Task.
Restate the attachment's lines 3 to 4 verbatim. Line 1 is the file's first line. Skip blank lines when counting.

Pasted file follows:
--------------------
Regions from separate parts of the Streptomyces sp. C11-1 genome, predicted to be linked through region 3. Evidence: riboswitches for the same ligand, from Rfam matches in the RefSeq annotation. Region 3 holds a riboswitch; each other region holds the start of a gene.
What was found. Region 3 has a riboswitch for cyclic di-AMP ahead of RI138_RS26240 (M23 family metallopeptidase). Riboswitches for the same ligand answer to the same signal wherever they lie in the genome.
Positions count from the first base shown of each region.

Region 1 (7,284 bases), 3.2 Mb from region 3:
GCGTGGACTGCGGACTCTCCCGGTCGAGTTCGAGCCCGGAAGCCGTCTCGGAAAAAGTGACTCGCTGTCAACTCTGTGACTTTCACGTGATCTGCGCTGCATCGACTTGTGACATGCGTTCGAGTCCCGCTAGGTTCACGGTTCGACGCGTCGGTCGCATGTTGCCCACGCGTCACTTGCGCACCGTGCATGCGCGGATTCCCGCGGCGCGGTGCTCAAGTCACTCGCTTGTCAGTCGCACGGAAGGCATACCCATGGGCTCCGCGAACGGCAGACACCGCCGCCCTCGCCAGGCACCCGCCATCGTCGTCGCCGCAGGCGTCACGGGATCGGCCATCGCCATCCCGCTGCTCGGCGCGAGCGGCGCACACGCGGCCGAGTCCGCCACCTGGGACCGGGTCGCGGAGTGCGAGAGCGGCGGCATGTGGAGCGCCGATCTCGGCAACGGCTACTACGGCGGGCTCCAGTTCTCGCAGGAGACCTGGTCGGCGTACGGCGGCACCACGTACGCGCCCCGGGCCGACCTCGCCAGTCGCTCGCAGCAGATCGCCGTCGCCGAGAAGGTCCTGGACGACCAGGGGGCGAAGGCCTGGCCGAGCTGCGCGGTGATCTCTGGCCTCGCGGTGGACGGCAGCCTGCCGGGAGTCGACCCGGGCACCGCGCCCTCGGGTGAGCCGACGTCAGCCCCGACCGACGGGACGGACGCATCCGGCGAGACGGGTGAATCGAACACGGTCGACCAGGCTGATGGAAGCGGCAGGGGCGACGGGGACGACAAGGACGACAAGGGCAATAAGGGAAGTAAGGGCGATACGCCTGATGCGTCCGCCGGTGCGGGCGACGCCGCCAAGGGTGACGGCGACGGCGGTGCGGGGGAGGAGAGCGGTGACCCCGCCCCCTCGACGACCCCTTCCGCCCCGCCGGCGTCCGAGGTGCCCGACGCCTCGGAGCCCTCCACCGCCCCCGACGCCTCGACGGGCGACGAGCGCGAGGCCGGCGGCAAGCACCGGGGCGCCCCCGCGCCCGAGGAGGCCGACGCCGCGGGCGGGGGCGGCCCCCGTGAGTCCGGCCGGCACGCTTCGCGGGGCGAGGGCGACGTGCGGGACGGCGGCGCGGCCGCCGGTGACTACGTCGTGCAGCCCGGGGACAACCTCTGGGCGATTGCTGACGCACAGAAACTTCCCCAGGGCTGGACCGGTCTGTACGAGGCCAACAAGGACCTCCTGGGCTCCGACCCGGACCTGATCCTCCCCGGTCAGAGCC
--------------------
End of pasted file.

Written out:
Positions count from the first base shown of each region.

Region 1 (7,284 bases), 3.2 Mb from region 3: